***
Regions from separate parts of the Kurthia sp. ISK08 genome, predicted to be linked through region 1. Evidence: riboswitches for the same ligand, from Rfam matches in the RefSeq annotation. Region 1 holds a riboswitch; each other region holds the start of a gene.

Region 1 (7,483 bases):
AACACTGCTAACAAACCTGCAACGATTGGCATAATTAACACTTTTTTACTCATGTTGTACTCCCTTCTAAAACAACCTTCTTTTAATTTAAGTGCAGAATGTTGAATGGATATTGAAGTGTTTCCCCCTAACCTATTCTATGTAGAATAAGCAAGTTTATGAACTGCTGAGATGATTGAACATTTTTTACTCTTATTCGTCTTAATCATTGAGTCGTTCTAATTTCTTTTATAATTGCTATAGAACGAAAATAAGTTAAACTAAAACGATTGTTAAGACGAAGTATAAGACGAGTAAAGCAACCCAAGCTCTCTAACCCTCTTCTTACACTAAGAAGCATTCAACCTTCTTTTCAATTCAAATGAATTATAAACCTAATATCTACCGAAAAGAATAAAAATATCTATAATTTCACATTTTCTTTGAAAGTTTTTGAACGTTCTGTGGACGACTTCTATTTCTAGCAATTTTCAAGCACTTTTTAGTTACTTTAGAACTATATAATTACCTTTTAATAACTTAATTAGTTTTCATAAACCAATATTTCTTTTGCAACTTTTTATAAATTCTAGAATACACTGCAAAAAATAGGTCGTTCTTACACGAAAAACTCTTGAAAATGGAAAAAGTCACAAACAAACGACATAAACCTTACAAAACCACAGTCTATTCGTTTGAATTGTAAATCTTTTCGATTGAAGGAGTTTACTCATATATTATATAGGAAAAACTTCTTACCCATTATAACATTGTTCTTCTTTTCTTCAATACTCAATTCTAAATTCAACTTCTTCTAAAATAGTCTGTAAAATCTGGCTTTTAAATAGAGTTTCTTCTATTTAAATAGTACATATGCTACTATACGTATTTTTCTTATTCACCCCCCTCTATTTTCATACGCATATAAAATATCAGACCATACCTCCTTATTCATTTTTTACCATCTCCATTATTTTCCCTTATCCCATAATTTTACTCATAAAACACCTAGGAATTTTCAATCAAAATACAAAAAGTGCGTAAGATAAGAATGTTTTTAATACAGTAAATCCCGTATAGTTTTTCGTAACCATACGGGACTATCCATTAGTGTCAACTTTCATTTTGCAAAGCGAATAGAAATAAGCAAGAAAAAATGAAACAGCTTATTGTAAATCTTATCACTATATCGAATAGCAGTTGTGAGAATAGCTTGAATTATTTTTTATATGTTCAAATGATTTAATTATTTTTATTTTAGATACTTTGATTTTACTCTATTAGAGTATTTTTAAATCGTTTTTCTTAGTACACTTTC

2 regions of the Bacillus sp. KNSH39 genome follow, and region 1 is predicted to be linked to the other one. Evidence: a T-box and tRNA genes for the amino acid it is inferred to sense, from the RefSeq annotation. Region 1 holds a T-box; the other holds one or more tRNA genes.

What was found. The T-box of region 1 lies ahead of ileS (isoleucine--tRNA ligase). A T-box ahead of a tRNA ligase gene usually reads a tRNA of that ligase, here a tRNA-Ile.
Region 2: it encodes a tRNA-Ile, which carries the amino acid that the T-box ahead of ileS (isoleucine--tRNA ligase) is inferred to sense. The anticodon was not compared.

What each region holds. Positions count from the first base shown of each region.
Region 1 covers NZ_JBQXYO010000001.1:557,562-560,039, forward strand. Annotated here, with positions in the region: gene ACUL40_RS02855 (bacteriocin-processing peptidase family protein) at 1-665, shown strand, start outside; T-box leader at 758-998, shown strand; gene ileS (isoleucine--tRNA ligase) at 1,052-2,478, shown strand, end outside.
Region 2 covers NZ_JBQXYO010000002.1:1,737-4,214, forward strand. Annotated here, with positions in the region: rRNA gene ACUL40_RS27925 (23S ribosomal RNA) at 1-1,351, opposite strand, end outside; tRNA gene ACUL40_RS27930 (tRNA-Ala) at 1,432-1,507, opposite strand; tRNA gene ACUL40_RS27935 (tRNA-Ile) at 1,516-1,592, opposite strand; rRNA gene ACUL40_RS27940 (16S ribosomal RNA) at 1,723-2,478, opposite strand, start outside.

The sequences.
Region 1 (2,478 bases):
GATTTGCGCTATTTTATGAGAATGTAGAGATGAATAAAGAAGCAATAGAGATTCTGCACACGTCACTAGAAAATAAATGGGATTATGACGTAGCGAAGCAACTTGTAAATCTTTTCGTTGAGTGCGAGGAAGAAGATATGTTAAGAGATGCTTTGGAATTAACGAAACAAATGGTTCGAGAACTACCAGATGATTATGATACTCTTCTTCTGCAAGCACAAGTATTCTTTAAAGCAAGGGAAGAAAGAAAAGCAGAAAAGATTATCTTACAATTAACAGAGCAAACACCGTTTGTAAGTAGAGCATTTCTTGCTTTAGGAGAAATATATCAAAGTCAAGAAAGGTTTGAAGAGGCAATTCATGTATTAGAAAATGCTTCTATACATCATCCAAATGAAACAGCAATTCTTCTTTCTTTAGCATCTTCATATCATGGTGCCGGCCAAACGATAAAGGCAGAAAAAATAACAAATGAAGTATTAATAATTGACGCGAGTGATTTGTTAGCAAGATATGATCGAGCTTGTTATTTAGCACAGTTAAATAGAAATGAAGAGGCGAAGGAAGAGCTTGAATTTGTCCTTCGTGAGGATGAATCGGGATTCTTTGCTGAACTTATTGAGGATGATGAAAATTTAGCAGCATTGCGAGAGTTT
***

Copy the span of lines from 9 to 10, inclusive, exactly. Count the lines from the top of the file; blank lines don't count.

Region 2 covers NZ_JBQXYO010000002.1:1,737-4,214, forward strand. Annotated here, with positions in the region: rRNA gene ACUL40_RS27925 (23S ribosomal RNA) at 1-1,351, opposite strand, end outside; tRNA gene ACUL40_RS27930 (tRNA-Ala) at 1,432-1,507, opposite strand; tRNA gene ACUL40_RS27935 (tRNA-Ile) at 1,516-1,592, opposite strand; rRNA gene ACUL40_RS27940 (16S ribosomal RNA) at 1,723-2,478, opposite strand, start outside.

The sequences.